16.1. What are binary trees?#

A binary tree looks like an upside down tree as shown in Fig. 16.1. The root of the binary tree at the top, and the leaves are at the bottom. Each node stores some data, which will be an integer value in our examples. There are no two nodes with the same data. Each node has at most two children, and each node has only one parent, except for the root node, which has no parent.

A subtree is a smaller tree having a node and all its descendants in the original tree. In the following figure, the subtree rooted at node 4 is the left subtree of the binary tree shown in Fig. 16.1.

binary tree

Fig. 16.1 Binary tree with 7 nodes#

16.1.1. How do we represent a binary tree in a program?#

We can use a data structures to represent a node in a binary tree. Each node in the binary tree will be a node that store three member. Each node in the linked list will have a data field, a left field, and a right field. The left field will point to the left child of the node, and the right field will point to the right child of the node. If a node does not have a left child or a right child, then the left field or the right field will be NULL.

typedef struct node {
    int data;
    struct node *left;
    struct node *right;
} Node;

Hence, the binary tree in Fig. 16.1 can be represented as follows:

binary tree data structure

Just like linked lists, where we had a head pointer pointing towards the first node in the linked list, we must have a root pointer that always points at the top of the binary tree. LinkedList data structure held the value of the head pointer in linked lists. Similarly, we will use a BSTree data structure to hold the value of the root pointer in binary trees, as shown below:

typedef struct bstree {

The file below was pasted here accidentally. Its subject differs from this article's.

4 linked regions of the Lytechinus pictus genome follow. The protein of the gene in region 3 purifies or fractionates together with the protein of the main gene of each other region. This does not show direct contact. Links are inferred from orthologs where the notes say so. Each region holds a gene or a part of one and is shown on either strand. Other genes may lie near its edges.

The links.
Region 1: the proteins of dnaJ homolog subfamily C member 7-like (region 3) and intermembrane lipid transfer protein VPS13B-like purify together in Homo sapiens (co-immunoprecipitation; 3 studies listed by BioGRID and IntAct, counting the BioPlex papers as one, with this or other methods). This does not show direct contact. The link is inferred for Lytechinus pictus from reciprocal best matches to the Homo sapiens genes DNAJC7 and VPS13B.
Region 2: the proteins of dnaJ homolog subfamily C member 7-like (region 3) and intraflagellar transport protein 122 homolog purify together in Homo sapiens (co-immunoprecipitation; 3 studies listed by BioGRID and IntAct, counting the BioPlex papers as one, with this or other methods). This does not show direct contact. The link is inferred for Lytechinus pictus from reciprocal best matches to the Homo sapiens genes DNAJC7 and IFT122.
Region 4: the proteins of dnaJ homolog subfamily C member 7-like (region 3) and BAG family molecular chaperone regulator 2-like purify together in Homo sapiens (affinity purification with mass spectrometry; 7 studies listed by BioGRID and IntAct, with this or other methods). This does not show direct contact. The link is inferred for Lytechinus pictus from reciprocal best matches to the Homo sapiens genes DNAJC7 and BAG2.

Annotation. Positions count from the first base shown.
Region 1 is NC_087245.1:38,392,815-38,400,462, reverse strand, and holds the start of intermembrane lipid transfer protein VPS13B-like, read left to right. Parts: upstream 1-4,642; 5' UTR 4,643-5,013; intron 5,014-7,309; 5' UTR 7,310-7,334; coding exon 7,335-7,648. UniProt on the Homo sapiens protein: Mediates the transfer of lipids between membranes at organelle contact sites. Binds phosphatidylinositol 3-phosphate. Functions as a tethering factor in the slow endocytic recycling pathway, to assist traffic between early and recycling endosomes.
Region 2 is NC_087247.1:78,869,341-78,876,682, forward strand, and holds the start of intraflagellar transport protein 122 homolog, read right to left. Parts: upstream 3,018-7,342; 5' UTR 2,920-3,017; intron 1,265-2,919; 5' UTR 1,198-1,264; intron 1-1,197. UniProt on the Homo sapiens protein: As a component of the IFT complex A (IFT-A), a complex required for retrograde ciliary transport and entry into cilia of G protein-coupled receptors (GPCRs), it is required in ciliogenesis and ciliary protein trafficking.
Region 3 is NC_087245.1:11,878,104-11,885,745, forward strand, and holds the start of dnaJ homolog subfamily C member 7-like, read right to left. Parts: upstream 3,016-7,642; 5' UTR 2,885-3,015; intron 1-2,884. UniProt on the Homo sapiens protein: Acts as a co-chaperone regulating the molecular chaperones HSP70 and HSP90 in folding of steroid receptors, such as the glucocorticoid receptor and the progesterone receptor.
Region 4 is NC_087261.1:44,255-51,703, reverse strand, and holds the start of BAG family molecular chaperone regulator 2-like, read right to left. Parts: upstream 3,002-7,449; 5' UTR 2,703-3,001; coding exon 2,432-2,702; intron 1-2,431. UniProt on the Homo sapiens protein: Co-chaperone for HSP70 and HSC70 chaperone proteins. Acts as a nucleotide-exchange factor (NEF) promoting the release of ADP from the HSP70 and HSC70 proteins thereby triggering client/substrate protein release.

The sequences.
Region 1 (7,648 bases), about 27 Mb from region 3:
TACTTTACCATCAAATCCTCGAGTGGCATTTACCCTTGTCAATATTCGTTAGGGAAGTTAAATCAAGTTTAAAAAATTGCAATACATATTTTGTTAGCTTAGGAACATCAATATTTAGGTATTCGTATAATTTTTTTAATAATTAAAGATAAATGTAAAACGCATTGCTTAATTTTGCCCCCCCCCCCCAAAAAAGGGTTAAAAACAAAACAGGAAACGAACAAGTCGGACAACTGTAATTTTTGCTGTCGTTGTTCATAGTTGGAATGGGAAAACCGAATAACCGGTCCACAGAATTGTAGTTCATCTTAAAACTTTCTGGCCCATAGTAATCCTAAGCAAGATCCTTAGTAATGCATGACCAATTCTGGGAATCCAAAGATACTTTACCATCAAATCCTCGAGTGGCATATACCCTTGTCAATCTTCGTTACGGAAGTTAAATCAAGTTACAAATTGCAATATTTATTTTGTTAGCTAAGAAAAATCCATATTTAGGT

Node *root;
} BSTree;

16.1.2. What is a binary search tree?#

What is special about the above binary tree? It is ordered in such a way that the left child of every node is always smaller than the node, and the right child of a node is always larger than the node. This is the same property that for subtrees too. All nodes in a left subtree are smaller than the parent node, and all nodes in a right subtree are larger than the parent node. This is called a binary search tree.

16.1.3. Why do we need a binary search tree?#

We have seen that arrays and linked lists are not very efficient in searching for elements. We have seen how binary search is quick when an array or linked list is sorted. A binary search tree is ordered in a way that makes searching for elements quick. For example, to look for an item in a binary search tree, we can start at the root node. If the item is smaller than the root node, we can look at the left child of the root node. If the item is larger than the root node, we can look at the right child of the root node. We can continue this process until we find the item or we reach a leaf node and not find the item.

We will discuss details on how to search for elements in a binary search tree in the next sections.